Ways to Motivate and Excite in Virtual Training

Before Training
  • Circulate video trailers on social media platforms and work groups to create a buzz about the upcoming virtual training sessions, highlighting their key benefits for learners.
  • Send relevant reading materials to learners for better preparation.
  • Rollout a PDF with the best practices for virtual training sessions, especially for VILT.
During TrainingVILT
  • Use poll questions at the very beginning to break the ice
    (what excites them about their job? what are the challenges?).
  • Use the chat option to compliment learners on their entries.
  • Use the whiteboard option to highlight key points.
  • Host group-based activities – discussions, games, projects – to make learning interactive.
  • Allow learners to share their screen to show their responses to others. This makes them feel more involved in the process.
  • Use virtual breakout rooms to encourage interaction.

eLearning

  • Use personalization – let learners input their names on the welcome screen, address learners by their name.
  • Use new-age learning design strategies – storytelling, gamification, games, and scenarios – that strike a chord with learners.
  • Let learners share their progress and achievements with others. Use leaderboards to display top performers.
  • Incorporate social learning by letting learners share experiences and queries with their peers.
After Training
  • Distribute follow-up material or even the recording of the VILT session for reference.
  • Compile learners’ feedback on content, delivery, and technical experience. Rectify issues before the next session.
  • Encourage learners to participate in online discussion forums and share user-generated content for continuous learning – tips, best practices, challenges, and more.

4. Offer Opportunities for Collaboration

Humans are social animals (something COVID-19 is capitalizing on!). Offering a chance for personal interaction is crucial for effective learning. In the classroom, one-on-one interactions help foster relationships with the instructor and peers. In a virtual environment, you can replicate the same through emails, work groups, the organization’s learning portal, or the new-gen alternative – social media. 

Here are some ways you can offer collaboration using social media platforms:

  • Create groups in sites such as Microsoft Teams, LinkedIn, Twitter, or even your organization’s learning portal to begin with. This gives learners an additional avenue for learning.
  • Host discussions and Q&A sessions with the Instructor or Subject Matter Expert (SME) as the host. Encourage learners to clarify doubts that were not addressed in the formal training session.
  • Create social media profiles of instructors or SMEs. Let learners get their queries clarified in the personal window. This works well for learners who are shy to ask questions in the session.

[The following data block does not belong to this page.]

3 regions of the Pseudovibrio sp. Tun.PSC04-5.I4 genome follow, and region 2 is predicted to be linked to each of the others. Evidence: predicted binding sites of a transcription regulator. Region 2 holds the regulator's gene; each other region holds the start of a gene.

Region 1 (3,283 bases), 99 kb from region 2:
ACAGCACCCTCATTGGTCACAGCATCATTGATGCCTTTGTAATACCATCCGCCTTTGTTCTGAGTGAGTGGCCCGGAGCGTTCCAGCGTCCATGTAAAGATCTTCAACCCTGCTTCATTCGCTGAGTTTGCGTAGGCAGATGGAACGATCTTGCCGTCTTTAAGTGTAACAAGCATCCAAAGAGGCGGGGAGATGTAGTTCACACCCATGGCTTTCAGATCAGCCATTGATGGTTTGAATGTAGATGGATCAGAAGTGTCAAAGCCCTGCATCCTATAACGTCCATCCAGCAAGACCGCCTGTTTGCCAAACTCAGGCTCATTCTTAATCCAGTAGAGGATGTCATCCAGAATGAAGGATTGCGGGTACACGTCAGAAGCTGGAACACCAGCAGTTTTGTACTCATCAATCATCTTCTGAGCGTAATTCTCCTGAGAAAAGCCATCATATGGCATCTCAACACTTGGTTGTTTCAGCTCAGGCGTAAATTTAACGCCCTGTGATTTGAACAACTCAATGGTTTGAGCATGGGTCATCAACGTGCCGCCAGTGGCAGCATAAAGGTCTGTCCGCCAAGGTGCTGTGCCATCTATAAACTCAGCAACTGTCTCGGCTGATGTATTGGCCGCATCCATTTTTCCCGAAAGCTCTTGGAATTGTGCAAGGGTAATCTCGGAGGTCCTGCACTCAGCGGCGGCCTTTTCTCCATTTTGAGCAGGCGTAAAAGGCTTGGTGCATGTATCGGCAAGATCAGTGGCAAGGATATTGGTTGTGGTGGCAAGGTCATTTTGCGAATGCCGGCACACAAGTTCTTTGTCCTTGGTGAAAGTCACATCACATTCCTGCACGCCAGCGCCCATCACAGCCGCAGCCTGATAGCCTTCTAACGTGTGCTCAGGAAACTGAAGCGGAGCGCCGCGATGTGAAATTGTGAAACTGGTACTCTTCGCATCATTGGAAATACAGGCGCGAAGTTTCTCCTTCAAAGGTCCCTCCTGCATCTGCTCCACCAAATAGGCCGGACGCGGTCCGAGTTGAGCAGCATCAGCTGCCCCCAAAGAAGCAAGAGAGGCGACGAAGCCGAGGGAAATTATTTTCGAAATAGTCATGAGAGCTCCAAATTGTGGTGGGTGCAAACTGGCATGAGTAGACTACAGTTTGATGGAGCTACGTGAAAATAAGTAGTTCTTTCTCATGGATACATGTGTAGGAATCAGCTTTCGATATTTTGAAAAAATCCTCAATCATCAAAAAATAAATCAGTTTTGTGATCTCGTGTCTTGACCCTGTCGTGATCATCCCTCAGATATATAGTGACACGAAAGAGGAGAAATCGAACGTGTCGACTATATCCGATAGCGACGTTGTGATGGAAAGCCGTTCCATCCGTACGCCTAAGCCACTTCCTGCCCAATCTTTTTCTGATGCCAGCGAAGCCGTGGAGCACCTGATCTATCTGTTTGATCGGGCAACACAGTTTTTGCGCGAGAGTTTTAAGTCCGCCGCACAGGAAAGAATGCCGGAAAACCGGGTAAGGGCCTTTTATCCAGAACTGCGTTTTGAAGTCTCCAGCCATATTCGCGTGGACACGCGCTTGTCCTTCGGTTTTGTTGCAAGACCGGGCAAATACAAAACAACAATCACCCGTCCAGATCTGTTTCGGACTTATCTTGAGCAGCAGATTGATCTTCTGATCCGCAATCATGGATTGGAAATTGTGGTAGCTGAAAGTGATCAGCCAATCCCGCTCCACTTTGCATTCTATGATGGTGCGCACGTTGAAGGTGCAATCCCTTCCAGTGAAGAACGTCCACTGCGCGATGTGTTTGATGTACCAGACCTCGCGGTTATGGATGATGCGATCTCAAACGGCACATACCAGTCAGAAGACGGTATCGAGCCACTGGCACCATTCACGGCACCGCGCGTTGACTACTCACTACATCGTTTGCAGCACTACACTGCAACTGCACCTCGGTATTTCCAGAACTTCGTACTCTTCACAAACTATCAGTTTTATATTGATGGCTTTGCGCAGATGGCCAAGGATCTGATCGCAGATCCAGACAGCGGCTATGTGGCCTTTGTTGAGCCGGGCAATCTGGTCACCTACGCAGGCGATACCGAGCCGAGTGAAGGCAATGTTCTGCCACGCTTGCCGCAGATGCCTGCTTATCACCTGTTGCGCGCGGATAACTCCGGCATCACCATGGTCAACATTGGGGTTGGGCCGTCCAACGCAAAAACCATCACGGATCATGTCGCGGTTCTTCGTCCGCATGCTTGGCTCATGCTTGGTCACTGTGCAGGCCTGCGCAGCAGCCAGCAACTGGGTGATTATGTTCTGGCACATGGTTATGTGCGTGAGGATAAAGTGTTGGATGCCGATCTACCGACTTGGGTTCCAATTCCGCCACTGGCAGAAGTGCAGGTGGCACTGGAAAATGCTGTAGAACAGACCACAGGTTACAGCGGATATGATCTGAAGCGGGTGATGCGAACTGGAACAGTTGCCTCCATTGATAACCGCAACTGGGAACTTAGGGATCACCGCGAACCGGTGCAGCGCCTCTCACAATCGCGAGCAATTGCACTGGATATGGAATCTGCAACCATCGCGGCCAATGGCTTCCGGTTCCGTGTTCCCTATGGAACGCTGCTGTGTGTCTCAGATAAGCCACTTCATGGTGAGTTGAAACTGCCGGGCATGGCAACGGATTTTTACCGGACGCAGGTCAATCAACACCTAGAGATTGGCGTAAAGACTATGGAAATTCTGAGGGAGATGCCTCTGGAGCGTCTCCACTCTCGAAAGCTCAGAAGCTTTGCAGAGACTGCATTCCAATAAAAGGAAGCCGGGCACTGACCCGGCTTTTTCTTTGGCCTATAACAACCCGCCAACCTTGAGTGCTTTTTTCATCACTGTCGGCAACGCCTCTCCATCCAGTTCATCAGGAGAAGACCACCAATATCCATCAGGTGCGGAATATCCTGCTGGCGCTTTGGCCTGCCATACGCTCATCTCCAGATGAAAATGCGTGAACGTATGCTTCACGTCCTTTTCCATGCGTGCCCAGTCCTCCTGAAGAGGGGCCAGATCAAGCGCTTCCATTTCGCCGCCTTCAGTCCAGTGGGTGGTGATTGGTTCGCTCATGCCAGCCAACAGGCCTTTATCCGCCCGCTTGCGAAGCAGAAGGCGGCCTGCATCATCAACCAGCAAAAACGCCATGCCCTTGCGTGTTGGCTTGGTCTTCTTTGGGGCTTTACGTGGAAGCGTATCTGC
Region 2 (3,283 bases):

• Post learning resources on social media platforms frequently to encourage interactions.

5. Consider the Mental Wellbeing of your Learners

Good mental health is not only a vital outcome in itself; it is a means to other important outcomes – such as learning. If mental health suffers, learning usually suffers. The mandatory ‘work from home’ because of COVID-19 may fuel loneliness, isolation, and fear. Most organizations have put in place the basic tools to support, and communicate with their employees.

A quick rundown of what should now be in place:

  • A cross-functional leadership team to evaluate and address the impact of the pandemic, from workplace and remote work adjustments to financial and healthcare questions
  • A multi-channel communications system for collaboration with everyone in the organization – with video, instant messaging, and document sharing
  • A quick-response team to help employees in case of any medical emergency during the lockdown – information on how to report, nearby hospitals, medical insurance, and so on
  • Video-conferences or webinars to address employees’ concerns about business continuity and acknowledge employees’ contributions
  • Credible articles, videos, and blog posts on symptoms and precautions to keep your employees informed

Virtual training offers tremendous opportunities for learning during times like these when it is difficult to attend in-person training. At the same time, poor quality online instruction can be a significant challenge to learning. The five considerations presented here provide a means for organizations to develop and deliver online learning to optimize their workplace training during COVID-19.

End Remarks

Virtual training is undoubtedly the need of the hour. But the question is – how do you create impactful virtual training? Here’s something that might help!

Discover how to make your virtual training as engaging and impactful as in-person classroom training in just 60 minutes! Explore our eLearning course now!

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COVID-19 and L&D: 5 Considerations for Optimization